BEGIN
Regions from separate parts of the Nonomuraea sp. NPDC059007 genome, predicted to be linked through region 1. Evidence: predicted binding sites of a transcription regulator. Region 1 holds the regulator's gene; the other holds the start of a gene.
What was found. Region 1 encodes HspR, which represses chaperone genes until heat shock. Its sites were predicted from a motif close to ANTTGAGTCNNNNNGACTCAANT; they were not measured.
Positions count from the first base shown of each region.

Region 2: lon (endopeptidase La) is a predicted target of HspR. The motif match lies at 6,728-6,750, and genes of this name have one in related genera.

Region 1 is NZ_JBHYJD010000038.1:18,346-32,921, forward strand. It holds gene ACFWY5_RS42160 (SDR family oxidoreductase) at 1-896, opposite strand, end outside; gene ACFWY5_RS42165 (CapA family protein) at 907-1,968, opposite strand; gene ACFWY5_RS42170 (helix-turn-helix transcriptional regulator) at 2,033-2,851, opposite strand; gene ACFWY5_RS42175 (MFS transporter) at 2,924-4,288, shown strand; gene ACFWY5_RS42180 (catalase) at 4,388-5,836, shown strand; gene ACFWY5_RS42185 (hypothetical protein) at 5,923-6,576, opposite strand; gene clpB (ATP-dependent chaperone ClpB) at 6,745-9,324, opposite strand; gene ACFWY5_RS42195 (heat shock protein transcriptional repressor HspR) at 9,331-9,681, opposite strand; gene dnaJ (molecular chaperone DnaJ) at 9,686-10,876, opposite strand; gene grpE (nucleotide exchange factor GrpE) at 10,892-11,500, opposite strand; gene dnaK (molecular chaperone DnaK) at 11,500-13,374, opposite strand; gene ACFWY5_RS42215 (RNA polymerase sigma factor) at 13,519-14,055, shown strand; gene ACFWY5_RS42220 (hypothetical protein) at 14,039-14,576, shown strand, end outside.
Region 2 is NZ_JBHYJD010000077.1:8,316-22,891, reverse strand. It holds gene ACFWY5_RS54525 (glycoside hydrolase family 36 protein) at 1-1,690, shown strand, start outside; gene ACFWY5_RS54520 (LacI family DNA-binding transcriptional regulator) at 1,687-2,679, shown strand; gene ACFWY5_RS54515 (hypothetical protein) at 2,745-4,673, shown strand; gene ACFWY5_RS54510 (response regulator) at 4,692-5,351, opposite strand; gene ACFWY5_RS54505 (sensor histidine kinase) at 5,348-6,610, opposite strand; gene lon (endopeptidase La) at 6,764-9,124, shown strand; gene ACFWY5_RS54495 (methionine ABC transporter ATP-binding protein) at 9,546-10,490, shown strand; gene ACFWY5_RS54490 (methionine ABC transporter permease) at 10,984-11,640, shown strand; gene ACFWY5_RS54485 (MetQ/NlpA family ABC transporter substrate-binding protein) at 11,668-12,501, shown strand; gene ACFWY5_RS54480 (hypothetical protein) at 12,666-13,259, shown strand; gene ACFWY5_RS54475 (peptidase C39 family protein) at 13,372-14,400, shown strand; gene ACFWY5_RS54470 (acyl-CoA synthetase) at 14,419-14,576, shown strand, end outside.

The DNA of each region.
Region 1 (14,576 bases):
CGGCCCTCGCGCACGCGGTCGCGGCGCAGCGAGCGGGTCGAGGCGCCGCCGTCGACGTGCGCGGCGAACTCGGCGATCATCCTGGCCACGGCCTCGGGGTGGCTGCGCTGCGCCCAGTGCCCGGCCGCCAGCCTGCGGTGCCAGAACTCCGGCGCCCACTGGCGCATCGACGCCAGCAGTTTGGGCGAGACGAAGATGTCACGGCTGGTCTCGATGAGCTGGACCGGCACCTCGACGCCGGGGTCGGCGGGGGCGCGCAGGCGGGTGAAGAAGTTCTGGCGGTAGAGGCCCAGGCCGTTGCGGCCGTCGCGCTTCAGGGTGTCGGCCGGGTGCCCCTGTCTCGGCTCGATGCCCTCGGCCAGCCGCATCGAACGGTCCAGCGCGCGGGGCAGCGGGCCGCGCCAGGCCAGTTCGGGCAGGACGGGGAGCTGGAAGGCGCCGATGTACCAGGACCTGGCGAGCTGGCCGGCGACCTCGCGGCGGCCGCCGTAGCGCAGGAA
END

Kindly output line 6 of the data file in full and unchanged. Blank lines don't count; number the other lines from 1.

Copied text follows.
Region 2 is NZ_JBHYJD010000077.1:8,316-22,891, reverse strand. It holds gene ACFWY5_RS54525 (glycoside hydrolase family 36 protein) at 1-1,690, shown strand, start outside; gene ACFWY5_RS54520 (LacI family DNA-binding transcriptional regulator) at 1,687-2,679, shown strand; gene ACFWY5_RS54515 (hypothetical protein) at 2,745-4,673, shown strand; gene ACFWY5_RS54510 (response regulator) at 4,692-5,351, opposite strand; gene ACFWY5_RS54505 (sensor histidine kinase) at 5,348-6,610, opposite strand; gene lon (endopeptidase La) at 6,764-9,124, shown strand; gene ACFWY5_RS54495 (methionine ABC transporter ATP-binding protein) at 9,546-10,490, shown strand; gene ACFWY5_RS54490 (methionine ABC transporter permease) at 10,984-11,640, shown strand; gene ACFWY5_RS54485 (MetQ/NlpA family ABC transporter substrate-binding protein) at 11,668-12,501, shown strand; gene ACFWY5_RS54480 (hypothetical protein) at 12,666-13,259, shown strand; gene ACFWY5_RS54475 (peptidase C39 family protein) at 13,372-14,400, shown strand; gene ACFWY5_RS54470 (acyl-CoA synthetase) at 14,419-14,576, shown strand, end outside.